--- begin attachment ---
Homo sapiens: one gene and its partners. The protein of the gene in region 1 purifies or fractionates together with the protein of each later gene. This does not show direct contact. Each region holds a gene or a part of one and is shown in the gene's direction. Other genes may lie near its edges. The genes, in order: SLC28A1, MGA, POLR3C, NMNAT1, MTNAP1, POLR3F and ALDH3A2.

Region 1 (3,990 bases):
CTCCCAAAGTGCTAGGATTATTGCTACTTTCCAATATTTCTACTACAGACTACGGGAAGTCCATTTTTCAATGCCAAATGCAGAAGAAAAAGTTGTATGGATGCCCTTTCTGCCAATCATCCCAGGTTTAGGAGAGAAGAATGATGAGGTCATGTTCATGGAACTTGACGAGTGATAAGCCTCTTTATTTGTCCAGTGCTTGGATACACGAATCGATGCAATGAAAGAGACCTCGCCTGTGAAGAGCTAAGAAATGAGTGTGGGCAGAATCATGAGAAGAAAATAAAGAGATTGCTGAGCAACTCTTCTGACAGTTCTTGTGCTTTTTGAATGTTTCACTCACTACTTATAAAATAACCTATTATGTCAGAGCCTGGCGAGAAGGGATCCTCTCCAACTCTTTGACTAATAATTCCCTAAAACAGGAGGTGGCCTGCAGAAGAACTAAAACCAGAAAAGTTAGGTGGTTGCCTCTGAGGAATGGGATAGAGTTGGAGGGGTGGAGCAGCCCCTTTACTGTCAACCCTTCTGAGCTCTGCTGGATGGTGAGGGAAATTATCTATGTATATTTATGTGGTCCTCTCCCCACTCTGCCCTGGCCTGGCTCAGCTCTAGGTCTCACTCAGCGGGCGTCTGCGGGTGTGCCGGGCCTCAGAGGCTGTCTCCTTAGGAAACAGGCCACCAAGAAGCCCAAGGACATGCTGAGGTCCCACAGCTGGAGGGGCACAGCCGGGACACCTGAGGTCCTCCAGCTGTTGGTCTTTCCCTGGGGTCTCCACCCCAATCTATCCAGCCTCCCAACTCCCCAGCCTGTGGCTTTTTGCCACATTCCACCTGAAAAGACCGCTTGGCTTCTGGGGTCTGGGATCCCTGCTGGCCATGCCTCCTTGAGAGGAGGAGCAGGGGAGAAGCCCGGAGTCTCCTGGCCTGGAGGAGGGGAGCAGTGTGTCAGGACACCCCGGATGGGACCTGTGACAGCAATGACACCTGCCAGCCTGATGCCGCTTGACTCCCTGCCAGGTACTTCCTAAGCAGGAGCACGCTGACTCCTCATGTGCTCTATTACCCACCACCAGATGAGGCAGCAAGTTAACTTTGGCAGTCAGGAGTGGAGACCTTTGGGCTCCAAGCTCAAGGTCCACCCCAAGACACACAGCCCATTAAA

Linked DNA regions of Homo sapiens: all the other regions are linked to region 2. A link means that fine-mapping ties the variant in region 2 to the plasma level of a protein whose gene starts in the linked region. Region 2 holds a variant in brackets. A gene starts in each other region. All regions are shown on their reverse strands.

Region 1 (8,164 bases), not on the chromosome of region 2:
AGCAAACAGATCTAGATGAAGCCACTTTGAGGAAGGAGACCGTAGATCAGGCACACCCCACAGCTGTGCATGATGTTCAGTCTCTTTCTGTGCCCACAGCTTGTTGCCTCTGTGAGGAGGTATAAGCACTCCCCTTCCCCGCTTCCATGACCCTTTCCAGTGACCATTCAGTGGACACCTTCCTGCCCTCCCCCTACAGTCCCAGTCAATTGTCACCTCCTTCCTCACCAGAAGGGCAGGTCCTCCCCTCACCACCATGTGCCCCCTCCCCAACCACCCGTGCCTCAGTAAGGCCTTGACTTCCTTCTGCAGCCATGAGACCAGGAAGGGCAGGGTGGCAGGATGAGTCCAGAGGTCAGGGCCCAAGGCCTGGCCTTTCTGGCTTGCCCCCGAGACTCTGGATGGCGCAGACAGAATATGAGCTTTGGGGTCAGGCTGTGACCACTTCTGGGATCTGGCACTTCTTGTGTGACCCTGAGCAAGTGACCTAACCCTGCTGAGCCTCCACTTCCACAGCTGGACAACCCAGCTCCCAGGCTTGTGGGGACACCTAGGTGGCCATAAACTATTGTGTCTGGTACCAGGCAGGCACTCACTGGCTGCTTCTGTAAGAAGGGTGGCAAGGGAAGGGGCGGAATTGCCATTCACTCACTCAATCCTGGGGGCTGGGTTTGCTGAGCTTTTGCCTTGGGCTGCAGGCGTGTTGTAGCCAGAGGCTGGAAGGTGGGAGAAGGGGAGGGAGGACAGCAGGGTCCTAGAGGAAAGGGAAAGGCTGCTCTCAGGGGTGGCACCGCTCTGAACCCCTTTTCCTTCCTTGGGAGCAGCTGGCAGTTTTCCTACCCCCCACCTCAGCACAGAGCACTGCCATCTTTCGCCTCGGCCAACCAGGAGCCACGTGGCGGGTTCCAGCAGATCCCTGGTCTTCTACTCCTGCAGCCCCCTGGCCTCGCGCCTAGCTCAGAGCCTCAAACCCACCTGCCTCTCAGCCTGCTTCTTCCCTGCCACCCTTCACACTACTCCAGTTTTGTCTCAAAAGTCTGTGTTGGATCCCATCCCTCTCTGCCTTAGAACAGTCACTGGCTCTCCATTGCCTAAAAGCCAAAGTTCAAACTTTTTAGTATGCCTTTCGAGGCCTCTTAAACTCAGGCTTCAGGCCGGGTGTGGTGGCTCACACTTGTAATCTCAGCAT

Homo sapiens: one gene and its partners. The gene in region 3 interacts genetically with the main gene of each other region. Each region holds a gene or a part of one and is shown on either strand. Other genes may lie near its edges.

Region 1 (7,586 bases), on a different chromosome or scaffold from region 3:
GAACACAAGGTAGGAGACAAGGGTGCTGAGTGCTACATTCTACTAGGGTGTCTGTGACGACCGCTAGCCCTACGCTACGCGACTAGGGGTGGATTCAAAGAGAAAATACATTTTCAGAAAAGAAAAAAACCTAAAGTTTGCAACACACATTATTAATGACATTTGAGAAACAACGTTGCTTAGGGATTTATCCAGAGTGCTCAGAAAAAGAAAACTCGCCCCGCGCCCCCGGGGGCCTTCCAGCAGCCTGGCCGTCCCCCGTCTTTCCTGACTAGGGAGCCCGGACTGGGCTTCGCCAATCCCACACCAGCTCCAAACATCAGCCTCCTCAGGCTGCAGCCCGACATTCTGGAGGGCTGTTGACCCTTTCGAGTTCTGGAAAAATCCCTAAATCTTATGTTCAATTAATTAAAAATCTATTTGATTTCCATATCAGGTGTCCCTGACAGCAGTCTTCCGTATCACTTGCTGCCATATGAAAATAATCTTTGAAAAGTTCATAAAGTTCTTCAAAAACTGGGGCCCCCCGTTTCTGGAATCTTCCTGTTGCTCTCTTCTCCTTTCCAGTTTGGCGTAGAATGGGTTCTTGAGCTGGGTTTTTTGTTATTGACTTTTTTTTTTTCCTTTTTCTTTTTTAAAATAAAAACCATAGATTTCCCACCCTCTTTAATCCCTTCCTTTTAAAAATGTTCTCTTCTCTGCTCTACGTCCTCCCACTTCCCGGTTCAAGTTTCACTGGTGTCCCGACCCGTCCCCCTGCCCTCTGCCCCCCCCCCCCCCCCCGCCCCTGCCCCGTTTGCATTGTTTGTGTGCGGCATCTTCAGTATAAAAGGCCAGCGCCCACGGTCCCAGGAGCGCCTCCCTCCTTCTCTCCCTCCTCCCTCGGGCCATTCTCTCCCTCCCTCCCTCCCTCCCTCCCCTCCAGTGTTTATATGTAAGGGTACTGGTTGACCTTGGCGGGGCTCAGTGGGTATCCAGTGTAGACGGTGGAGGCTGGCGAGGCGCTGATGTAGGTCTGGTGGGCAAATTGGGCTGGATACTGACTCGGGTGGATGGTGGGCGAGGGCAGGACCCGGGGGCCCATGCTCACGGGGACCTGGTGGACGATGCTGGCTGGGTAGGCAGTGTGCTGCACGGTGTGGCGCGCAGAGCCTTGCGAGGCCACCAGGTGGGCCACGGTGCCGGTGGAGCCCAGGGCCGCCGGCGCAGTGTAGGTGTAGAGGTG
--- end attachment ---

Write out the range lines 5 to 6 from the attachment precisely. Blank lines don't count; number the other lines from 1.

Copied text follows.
Region 1 (8,164 bases), not on the chromosome of region 2:
AGCAAACAGATCTAGATGAAGCCACTTTGAGGAAGGAGACCGTAGATCAGGCACACCCCACAGCTGTGCATGATGTTCAGTCTCTTTCTGTGCCCACAGCTTGTTGCCTCTGTGAGGAGGTATAAGCACTCCCCTTCCCCGCTTCCATGACCCTTTCCAGTGACCATTCAGTGGACACCTTCCTGCCCTCCCCCTACAGTCCCAGTCAATTGTCACCTCCTTCCTCACCAGAAGGGCAGGTCCTCCCCTCACCACCATGTGCCCCCTCCCCAACCACCCGTGCCTCAGTAAGGCCTTGACTTCCTTCTGCAGCCATGAGACCAGGAAGGGCAGGGTGGCAGGATGAGTCCAGAGGTCAGGGCCCAAGGCCTGGCCTTTCTGGCTTGCCCCCGAGACTCTGGATGGCGCAGACAGAATATGAGCTTTGGGGTCAGGCTGTGACCACTTCTGGGATCTGGCACTTCTTGTGTGACCCTGAGCAAGTGACCTAACCCTGCTGAGCCTCCACTTCCACAGCTGGACAACCCAGCTCCCAGGCTTGTGGGGACACCTAGGTGGCCATAAACTATTGTGTCTGGTACCAGGCAGGCACTCACTGGCTGCTTCTGTAAGAAGGGTGGCAAGGGAAGGGGCGGAATTGCCATTCACTCACTCAATCCTGGGGGCTGGGTTTGCTGAGCTTTTGCCTTGGGCTGCAGGCGTGTTGTAGCCAGAGGCTGGAAGGTGGGAGAAGGGGAGGGAGGACAGCAGGGTCCTAGAGGAAAGGGAAAGGCTGCTCTCAGGGGTGGCACCGCTCTGAACCCCTTTTCCTTCCTTGGGAGCAGCTGGCAGTTTTCCTACCCCCCACCTCAGCACAGAGCACTGCCATCTTTCGCCTCGGCCAACCAGGAGCCACGTGGCGGGTTCCAGCAGATCCCTGGTCTTCTACTCCTGCAGCCCCCTGGCCTCGCGCCTAGCTCAGAGCCTCAAACCCACCTGCCTCTCAGCCTGCTTCTTCCCTGCCACCCTTCACACTACTCCAGTTTTGTCTCAAAAGTCTGTGTTGGATCCCATCCCTCTCTGCCTTAGAACAGTCACTGGCTCTCCATTGCCTAAAAGCCAAAGTTCAAACTTTTTAGTATGCCTTTCGAGGCCTCTTAAACTCAGGCTTCAGGCCGGGTGTGGTGGCTCACACTTGTAATCTCAGCAT